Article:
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Diné CARE, Environmental Groups Sue Interior Over Navajo Coal Plant

A Navajo environmental group has filed suit over continuing operations at the coal-fired Four Corners Power Plant on the eastern Navajo Nation near Farmington, New Mexico.

The suit underscores a longstanding complaint by Navajo activists alleging that the Navajo Nation took on a bad deal in 2013 when it bought the Navajo Mine, which supplies the plant’s coal.

RELATED: Diné CARE Opposing ‘Bad Business Decision’ That Is the Navajo Mine

The Navajo grassroots group Diné Citizens Against Ruining Our Environment (Diné CARE) filed the complaint on April 20 in federal district court in Arizona, along with the Western Environmental Law Center, Sierra Club, Center for Biological Diversity and other groups against the U.S. Department of the Interior and several other federal agencies. The suit claims that Interior failed to adequately consider impacts to air, water, land, people and endangered fish when it approved, in July 2015, a 25-year extension for the 1,540-megawatt plant and thus violated the National Environmental Policy Act (NEPA). 

RELATED: Environmentalists Plan to Sue Feds for Approving Navajo Coal Mine Ops

“For a half century, the Four Corners region has borne the weight of the coal-fired electricity system that illuminates the cities of the American Southwest,” the complaint reads. “The surrounding communities, long opposed to coal development, suffer elevated levels of lung disease. Populations of native fish in the San Juan River, poisoned by toxic mercury and selenium, are on the brink of extinction.”

This is not the first lawsuit the groups have filed over the coal-mining complex; a separate lawsuit in 2013 resulted in a second round of environmental review by the Office of Surface Mining for operations at the Navajo Mine, the sole supplier of coal to the Four Corners plant. Carol Davis of Diné CARE said the time has come to jump ship on a faltering coal market, and look toward renewables. The Interior Department’s decision, she said, misses a key opportunity.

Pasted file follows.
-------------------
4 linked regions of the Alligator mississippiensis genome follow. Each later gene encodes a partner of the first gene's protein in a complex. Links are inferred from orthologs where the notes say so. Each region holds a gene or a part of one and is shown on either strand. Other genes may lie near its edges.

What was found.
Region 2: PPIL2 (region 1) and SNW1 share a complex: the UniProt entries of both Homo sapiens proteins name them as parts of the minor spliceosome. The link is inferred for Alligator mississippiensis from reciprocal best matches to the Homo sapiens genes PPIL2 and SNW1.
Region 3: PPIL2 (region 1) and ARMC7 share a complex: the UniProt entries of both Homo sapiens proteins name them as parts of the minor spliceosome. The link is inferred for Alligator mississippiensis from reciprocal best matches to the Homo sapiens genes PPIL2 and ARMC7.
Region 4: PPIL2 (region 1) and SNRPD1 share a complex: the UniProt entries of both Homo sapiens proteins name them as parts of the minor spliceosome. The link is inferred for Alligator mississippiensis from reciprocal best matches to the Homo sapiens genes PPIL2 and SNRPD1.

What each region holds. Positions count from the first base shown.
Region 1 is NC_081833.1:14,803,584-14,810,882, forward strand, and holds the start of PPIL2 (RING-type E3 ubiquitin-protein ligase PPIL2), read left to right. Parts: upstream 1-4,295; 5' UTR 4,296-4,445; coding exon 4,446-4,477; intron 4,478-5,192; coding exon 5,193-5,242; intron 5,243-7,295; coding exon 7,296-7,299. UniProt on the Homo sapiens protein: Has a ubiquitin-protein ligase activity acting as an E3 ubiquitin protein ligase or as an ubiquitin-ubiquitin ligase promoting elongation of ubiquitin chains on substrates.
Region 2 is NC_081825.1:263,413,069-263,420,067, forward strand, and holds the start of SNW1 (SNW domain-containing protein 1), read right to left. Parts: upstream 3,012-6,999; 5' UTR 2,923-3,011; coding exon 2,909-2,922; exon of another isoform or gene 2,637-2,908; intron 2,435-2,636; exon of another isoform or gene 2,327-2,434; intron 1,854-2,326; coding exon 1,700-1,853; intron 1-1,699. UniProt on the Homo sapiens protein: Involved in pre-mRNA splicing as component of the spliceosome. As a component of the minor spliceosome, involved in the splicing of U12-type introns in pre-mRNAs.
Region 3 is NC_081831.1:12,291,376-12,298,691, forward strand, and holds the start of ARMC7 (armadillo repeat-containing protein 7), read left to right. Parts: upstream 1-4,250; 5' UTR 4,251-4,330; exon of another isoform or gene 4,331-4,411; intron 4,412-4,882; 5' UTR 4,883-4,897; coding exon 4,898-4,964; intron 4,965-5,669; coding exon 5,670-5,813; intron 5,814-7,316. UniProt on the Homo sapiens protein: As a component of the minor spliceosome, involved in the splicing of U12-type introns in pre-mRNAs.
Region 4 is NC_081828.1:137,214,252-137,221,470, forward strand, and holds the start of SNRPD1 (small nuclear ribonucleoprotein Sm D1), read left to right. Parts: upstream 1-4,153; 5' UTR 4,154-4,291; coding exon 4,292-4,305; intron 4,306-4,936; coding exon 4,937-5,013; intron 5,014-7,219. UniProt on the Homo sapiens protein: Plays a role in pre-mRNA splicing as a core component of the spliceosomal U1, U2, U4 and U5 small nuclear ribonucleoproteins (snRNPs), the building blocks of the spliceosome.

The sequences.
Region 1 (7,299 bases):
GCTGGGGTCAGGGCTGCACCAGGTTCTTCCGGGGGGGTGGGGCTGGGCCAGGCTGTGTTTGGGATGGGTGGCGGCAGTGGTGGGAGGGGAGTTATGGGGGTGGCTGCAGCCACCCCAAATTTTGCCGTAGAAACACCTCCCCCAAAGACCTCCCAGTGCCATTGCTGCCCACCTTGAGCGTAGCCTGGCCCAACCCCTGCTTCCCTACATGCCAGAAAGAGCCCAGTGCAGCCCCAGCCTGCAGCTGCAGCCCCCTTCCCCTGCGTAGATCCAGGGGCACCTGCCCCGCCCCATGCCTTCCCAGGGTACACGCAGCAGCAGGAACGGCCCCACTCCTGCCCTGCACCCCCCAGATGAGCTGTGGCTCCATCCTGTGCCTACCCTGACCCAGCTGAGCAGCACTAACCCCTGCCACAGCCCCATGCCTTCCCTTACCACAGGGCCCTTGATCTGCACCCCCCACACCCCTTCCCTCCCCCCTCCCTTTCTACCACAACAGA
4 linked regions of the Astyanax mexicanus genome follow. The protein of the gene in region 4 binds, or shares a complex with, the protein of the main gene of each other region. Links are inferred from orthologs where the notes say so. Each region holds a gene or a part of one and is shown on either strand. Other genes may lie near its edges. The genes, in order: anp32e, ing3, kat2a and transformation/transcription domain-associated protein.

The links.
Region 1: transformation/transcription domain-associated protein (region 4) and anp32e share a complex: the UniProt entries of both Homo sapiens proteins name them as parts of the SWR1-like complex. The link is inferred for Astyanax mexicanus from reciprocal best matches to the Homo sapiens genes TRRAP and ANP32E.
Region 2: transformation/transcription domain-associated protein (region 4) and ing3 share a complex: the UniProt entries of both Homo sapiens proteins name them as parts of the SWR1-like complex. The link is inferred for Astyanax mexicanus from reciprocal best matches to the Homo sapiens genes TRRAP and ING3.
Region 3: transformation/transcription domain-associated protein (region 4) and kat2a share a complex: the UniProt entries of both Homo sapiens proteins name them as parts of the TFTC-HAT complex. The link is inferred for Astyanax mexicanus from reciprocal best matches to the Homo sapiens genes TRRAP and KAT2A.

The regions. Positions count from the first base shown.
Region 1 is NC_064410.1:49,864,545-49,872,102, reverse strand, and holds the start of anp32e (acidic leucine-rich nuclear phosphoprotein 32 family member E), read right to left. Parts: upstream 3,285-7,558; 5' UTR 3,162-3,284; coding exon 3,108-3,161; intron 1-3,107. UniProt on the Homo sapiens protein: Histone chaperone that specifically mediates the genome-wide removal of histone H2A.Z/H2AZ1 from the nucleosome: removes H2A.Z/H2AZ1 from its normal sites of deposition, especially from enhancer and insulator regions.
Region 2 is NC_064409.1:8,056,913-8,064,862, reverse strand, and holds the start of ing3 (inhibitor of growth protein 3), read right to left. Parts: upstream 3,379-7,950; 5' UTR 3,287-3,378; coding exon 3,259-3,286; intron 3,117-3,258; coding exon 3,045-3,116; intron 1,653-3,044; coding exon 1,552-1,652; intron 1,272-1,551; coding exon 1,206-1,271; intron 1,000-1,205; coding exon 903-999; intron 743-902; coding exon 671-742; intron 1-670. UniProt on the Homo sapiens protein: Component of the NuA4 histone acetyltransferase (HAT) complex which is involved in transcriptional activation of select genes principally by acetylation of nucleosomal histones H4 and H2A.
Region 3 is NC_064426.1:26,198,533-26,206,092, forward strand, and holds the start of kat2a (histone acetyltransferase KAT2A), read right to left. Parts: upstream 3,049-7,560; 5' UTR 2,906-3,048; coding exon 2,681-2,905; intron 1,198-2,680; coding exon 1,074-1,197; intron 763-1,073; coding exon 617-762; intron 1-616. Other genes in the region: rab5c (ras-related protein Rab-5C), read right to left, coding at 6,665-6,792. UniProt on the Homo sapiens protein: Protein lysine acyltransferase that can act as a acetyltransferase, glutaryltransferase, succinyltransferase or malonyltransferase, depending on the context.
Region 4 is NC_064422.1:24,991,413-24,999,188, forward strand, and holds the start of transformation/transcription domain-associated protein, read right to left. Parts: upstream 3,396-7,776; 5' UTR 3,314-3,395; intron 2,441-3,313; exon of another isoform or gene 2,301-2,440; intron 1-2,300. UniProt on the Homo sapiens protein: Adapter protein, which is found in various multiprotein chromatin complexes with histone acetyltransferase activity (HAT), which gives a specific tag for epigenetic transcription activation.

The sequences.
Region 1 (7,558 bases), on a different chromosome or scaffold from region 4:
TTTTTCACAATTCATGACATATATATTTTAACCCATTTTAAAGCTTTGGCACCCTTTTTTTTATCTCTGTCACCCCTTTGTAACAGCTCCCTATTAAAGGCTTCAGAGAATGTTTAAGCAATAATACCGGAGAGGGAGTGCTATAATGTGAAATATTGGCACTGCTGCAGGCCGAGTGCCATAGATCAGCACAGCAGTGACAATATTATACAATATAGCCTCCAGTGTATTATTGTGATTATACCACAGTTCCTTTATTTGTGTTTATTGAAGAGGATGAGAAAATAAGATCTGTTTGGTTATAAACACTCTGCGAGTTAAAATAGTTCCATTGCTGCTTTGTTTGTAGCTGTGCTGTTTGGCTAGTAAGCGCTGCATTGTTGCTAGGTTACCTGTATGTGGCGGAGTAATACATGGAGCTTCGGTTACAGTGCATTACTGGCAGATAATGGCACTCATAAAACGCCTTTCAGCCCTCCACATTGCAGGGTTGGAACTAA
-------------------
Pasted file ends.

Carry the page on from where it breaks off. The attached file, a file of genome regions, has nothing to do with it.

“The rapid decline of global coal economics necessitates a hard look at solution-oriented growth for the Navajo Nation and Navajo communities, with reparations for over 50 years of undervalued resource flow off our lands,” Davis said in a statement. “Approving 25 more years of coal mining and burning at the Navajo Mine and Four Corners Power Plant blindly assumes profitable operations when in reality they are suspect at best, and places the Navajo Nation at great economic risk with the cost of owning and operating Navajo Mine with full responsibility for eventual reclamation.”

But the Navajo Nation has long said that the mine purchase, and ongoing operations at the mine, maintain much-needed jobs and a steady revenue source for Navajo people. Erny Zah is the spokesman for the Navajo Transitional Energy Company (NTEC), the company that was set up to oversee the mine’s purchase in late 2013 from former owners BHP Billiton. He said taxes and royalties from the mine by itself contributed $35 billion in 2015 to the Navajo Nation’s general fund. That doesn’t include additional funds provided by the Four Corners Power Plant. Zah said the two mines and the two power plants on the Navajo Nation—the Navajo Mine, the Kayenta Mine, the Four Corners Power Plant and the Navajo Generating Station—contribute about 60 percent of the general fund. The general fund was $175 million for fiscal year 2016, which started in October. The mine and the power plant together employ about 800 people, 80 percent of whom are Native Americans.

“Things are looking good for us,” Zah said of operations at the mine. “We have a new coal sale agreement set to begin in July. In turn, that will help us to contribute more to the Navajo Nation. We expect to maintain a production level of 5.5 to 6 million tons per year, consistent with last year, and what we expected when units one, two and three were shut down.”

Three units of the five units at the plant were shut down in 2013 to comply with regional pollution limits imposed by the EPA.

As for the lawsuit, Zah said NTEC is not listed as a defendant, so his organization will be watching to see how the case progresses.

 “We support the Department of Interior,” he said. “We think the process to complete the Environmental Impact Statement was very thorough.”